A ring of golden light flashed around Adora, but Bow didn’t stop to watch the transformation. The creature loomed over Catra, as though preparing to swallow her whole. She scrambled for freedom, but it had her trapped.
“Leave her alone!” Bow fired the next arrow in his quiver without bothering to check what it was. It shot straight and true, bursting into flames an inch from its target.
This time, the creature reared back. It shrieked in pain, and Bow saw a clear hole of light punch through its midsection before the beast’s shadow-skin closed around it, sealing it off again.
Catra didn’t waste her chance. She leapt up and darted away, looking horribly shaken. “Adora,” she said, in a wavering voice. “It’s her. Did you feel it? That’s hers.”
Bow listened with half an ear as he drew another explosive arrow. He was going to stick with what worked.
“I know,” She-Ra said, raising her sword, “but not for long. I won’t let it or her touch you again.”
Shadow Weaver’s here! Catra’s hands shook. Her heart raced. The ridge of fur along her spine stood on end, and ice shot through her veins—a sensation she only ever felt around Shadow Weaver. A type of paralysis that reached beyond fear and into frozen panic. She’s here, and she’s definitely gonna kill me for betraying her.
Catra could only watch in horror as Bow finished off the shadow creature, shooting another burning arrow into its chest. His trick worked even better the second time. Instead of absorbing the arrow and its flame, the creature howled, thrashing as fire devoured its flesh.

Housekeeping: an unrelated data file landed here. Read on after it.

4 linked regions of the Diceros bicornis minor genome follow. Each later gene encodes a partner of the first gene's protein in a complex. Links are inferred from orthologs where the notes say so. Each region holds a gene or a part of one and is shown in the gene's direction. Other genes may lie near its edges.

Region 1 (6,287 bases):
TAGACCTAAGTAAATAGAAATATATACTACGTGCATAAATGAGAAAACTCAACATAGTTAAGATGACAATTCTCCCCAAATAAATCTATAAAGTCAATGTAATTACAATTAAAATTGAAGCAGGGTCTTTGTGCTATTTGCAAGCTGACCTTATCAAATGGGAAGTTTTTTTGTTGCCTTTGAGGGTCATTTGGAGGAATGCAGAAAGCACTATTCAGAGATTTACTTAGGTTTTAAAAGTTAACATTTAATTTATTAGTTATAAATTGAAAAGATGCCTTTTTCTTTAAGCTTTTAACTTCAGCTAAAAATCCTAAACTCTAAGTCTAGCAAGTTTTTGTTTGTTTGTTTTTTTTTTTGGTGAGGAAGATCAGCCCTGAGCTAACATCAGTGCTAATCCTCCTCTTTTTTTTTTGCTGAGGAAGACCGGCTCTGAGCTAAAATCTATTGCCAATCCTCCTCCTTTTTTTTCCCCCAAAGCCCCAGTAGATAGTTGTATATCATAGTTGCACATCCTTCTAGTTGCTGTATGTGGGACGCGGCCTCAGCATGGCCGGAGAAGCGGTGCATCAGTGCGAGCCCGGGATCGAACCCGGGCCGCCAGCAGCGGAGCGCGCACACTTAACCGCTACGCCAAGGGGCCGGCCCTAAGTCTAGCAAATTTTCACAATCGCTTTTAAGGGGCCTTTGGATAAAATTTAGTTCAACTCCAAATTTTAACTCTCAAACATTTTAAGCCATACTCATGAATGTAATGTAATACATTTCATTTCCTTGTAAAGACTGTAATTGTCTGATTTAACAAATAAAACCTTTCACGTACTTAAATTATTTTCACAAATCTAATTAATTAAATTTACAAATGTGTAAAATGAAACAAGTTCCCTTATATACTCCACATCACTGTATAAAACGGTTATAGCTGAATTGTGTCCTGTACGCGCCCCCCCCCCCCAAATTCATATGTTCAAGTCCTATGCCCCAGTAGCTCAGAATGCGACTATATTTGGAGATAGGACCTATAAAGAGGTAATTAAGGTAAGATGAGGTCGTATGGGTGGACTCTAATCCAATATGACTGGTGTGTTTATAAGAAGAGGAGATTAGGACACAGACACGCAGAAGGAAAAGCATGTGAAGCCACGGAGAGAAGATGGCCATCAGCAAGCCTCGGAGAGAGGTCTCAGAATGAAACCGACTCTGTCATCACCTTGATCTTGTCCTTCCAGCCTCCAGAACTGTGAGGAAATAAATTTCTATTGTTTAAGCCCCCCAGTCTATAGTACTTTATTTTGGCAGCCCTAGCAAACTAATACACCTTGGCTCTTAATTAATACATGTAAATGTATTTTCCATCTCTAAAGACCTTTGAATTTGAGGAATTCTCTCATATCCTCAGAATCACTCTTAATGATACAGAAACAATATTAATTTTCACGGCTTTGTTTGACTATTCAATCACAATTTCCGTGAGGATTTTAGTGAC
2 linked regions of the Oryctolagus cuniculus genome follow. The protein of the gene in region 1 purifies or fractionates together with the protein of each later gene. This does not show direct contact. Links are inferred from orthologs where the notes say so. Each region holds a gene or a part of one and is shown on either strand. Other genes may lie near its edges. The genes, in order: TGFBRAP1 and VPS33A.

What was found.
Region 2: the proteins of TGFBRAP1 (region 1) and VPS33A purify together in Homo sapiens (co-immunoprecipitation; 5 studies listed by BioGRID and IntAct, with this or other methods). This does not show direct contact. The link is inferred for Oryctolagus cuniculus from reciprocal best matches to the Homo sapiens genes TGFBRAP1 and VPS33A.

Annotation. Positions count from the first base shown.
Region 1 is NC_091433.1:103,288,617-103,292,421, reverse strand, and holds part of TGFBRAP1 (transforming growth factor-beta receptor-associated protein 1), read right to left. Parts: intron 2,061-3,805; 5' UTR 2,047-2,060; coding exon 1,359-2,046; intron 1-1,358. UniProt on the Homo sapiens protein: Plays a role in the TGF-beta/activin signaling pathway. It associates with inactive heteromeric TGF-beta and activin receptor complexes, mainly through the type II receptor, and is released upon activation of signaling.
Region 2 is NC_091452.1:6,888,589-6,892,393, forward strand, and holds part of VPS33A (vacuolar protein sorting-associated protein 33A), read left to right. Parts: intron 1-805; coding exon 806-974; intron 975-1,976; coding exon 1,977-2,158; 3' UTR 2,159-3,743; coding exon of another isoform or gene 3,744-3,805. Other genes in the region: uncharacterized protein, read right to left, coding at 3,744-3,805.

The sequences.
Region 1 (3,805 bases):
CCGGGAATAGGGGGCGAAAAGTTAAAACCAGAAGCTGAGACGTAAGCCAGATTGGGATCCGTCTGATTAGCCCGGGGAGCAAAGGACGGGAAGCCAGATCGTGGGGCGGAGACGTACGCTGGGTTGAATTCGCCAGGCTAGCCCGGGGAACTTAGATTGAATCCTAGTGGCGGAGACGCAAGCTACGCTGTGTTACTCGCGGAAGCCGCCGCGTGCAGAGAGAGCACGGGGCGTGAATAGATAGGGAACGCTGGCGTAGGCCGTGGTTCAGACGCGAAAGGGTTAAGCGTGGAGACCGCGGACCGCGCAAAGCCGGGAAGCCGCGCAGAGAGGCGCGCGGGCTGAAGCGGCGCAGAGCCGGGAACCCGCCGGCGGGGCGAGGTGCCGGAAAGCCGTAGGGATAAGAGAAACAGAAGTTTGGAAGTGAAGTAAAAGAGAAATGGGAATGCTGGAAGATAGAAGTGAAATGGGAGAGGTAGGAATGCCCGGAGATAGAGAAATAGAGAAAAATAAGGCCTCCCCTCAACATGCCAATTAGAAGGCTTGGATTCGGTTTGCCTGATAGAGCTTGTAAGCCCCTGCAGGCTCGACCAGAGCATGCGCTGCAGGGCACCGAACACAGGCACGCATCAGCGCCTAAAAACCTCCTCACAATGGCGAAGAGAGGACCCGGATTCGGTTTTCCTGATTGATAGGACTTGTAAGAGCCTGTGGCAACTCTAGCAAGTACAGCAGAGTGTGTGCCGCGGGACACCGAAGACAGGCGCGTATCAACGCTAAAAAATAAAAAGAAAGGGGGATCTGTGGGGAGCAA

“Fire hurts it,” Bow cried. “Adora, do something!”
For the first time ever, Catra didn’t feel anger when She-Ra appeared at her side, clad in white and gold. Seeing her former enemy only brought relief. She-Ra’s platinum blonde hair billowed behind her despite the absence of wind. She held her sword aloft, white fire burning along the blade, and charged the shadow with a shout of fury.
Catra had watched She-Ra fight before. She’d fought She-Ra herself, even coming out on top a time or two. But as She-Ra thrust the sword through the beast’s stomach, something like awe stirred within her. This time, she wasn’t fighting She-Ra. She-Ra was fighting for her. Protecting her.
She thinks I’m worth protecting…
That jolted Catra back to reality. She couldn’t let She-Ra— Adora— have all the fun while she cowered like a frightened kitten. This was her chance to prove she was made of sterner stuff. Her eyes searched the hallway, landing on one of the mounted wall torches . She leapt, snatching it from the wall.
It was a good thing, too, because as the first shadow fell to She-Ra’s burning blade, more swarmed around the corner. No two were alike, but they all had dripping flesh with a texture somewhere between smoke and oil, and gaping mouths full of nothingness and sharp black teeth.
Catra shut off her brain. She sealed away the terrified voice screaming in the back of her mind and roared, barreling past She-Ra and swinging her torch at the next monster. It swiped at her, but she ducked underneath what passed for its arm and thrust her torch into its gooey bulk.